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Such a constitutional referendum can only be called after the north has voted for unification, and its precise form will be determined by the debate that has taken place in Northern Ireland prior to their vote.
"Determined" suggests this will be the only thing to determine it, but that would mean the Southern polity would be putting it's own constitutional order at the mercy of a plurality of Northern voters. Southern citizens should have the right and would have the opportunity to debate the terms of the constitutional amendment to be put to a vote. I don't think it's sensible to expect that it wouldn't happen.

What you are trying to avoid is a Brexit-like outcome but that is exactly what I would expect to happen: a border poll in the North on the broad principle of reunification, much like the Brexit vote, followed by tripartite negotiations involving vigorous public debate of the terms on both the North and the South, with no small amount of interference from the UK.

I don't know what the constitutional process would be in the Norrh, but I would expect the final agreement would need to be ratified by a vote of the Stormont assembly. The final agreement cannot be the subject of the original border poll.

A society committed to the notion that government is always bad will have bad government. And it doesn't have to be that way. — Paul Krugman

by Carrie (migeru at eurotrib dot com) on Tue Dec 28th, 2021 at 04:46:25 AM EST
The Constitution Unit in the Department of Political Science the UCL School of Public Policy have done a lot of work on what needs to happen before any referenda are held. Their Working Group on Unification Referendums on the Island of Ireland" have produced an impressive report which discusses many of the options and complications which are likely to arise.

My submission to the working group was published on ET here. In it I argue that a binary vote between a known status quo and a largely unknown future "united Ireland" will always favour the former because of a natural tendency of most voters to prefer "the devil they know" to some unknown future which will be presented by nationalists as a Nirvana and by unionists as the road to hell. I thus argue that any referendum should be preceded by detailed negotiations on how sovereignty would be transferred, what governance arrangements would apply in the current N. Ireland, and what would be the practical outcomes for citizens in terms of their jobs, pensions, health and social welfare entitlements, taxation, and civil liberties and human rights.

The referendum in N. Ireland would therefore be between two clearly articulated propositions - a continuance of the union with Britain - possibly including reference to the how the Barnett formula allocating central resources to N. Ireland might be tweaked - and a clearly articulated constitutional structure for a united Ireland.

Only the Government of Ireland can call a referendum in Ireland and does so on the basis of a clearly explained proposal often accompanied by drafts of the legislation required to enact the details contained therein. You are correct that the shape of any proposal put to the Irish people in a referendum vote will not be entirely determined by the debate in N. Ireland, unless that debate has concluded in a formal agreement between interested parties - chiefly the N. Ireland parties and the British and Irish governments - on what a united Ireland would look like.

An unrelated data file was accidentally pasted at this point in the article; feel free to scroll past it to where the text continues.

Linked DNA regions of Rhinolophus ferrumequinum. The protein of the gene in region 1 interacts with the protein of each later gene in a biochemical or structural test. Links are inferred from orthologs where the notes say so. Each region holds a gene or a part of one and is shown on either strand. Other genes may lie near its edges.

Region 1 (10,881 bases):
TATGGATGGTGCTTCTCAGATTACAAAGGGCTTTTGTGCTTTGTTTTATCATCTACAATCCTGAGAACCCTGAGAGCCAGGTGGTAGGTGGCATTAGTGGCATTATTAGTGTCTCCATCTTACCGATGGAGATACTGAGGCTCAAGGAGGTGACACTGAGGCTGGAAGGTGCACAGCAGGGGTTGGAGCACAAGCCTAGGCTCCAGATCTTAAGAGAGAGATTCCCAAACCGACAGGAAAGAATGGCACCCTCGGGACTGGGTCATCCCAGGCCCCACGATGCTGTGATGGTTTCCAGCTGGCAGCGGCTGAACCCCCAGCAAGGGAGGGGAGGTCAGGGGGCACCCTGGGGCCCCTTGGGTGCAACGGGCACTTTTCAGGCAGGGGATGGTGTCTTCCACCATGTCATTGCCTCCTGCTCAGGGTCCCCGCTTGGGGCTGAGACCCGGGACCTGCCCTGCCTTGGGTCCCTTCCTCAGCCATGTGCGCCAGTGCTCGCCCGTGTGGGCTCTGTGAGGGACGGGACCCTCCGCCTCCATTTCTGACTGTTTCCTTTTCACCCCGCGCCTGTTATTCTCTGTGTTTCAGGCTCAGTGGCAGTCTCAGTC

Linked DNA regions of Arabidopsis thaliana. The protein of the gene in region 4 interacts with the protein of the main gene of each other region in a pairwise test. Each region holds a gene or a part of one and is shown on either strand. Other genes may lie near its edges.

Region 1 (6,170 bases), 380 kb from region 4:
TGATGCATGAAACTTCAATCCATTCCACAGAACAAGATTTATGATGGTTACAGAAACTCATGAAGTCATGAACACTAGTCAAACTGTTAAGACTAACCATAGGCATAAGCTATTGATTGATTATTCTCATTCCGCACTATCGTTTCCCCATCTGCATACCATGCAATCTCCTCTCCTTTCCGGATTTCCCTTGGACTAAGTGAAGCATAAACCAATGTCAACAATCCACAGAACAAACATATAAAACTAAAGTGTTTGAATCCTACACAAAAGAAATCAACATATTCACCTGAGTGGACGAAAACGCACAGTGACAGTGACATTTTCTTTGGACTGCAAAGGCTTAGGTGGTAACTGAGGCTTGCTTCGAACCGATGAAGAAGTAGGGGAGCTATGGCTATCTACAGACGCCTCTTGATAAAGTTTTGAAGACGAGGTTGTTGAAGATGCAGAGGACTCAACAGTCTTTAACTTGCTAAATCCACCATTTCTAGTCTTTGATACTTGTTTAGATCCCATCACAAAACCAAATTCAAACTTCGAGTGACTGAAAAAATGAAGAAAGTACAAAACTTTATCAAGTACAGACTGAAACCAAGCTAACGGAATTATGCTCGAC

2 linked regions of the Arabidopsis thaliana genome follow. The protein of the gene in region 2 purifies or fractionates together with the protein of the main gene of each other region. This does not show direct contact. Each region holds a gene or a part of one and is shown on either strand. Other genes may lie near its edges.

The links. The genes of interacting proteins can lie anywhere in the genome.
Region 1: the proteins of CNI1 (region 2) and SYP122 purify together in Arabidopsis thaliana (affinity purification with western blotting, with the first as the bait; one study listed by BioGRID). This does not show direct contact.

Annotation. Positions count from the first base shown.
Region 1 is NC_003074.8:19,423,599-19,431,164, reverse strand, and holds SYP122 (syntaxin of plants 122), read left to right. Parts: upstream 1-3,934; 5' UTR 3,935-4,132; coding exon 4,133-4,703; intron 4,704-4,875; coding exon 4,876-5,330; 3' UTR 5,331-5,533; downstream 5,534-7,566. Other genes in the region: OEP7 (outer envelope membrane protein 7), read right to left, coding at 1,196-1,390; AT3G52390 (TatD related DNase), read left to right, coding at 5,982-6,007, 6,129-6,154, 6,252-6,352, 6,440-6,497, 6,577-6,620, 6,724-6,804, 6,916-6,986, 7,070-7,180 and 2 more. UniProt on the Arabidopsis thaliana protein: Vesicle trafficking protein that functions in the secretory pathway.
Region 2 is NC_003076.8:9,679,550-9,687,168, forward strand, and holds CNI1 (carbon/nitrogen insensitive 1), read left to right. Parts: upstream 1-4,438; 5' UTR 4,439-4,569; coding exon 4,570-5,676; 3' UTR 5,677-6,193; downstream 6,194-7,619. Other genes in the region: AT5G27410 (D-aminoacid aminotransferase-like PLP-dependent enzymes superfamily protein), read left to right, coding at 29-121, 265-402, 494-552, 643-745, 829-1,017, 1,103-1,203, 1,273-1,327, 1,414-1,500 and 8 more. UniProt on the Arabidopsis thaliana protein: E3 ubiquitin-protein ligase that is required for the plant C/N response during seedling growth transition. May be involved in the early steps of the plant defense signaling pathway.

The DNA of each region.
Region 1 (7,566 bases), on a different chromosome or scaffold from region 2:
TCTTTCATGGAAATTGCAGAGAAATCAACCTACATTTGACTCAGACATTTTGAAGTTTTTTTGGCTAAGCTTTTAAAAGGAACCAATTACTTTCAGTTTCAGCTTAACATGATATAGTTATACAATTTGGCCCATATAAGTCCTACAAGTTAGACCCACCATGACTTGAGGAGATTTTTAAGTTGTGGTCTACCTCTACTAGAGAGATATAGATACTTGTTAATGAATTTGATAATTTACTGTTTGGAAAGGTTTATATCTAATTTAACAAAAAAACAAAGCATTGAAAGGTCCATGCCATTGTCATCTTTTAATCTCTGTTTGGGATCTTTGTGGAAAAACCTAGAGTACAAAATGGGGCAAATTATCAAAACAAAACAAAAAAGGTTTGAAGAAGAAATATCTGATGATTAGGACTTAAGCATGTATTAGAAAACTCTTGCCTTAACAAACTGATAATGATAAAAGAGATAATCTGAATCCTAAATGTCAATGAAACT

That would, however, require the formal engagement of unionist parties in that process which is unlikely to happen, as they might view it as increasing the likelihood of a referendum being passed in the North.   However I could see the Alliance party engaging in that process and coming to an agreement which protects the internal political structures of Northern Ireland, at least for a lengthy transition period as part of an overall Federal Structure. The Alliance Party is a non-sectarian moderate unionist party, and probably represents the swing vote in any referendum campaign.

Voters, both north and south, would therefore end up voting on precisely the same proposals with the Irish government having represented the "southern interest" in any preceding talks. Unlike the Brexit referendum, there would be no prior vote on the principle of a united Ireland with the details to be worked out later. That didn't work out to well for the UK, and we won't want to go down that road.

The Good Friday Agreement is silent on all of this. In theory the Secretary of state for N. Ireland could wake up one day and decide to call a poll in the north without any prior work articulating what either option would mean in practice. But there is no obligation on the Irish Government - much less the Irish people - to go along with this. Everyone will want to know what they are buying into, and that can only be sorted out by negotiations between all the interested parties.

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by Frank Schnittger (mail Frankschnittger at hot male dotty communists) on Tue Dec 28th, 2021 at 12:44:03 PM EST
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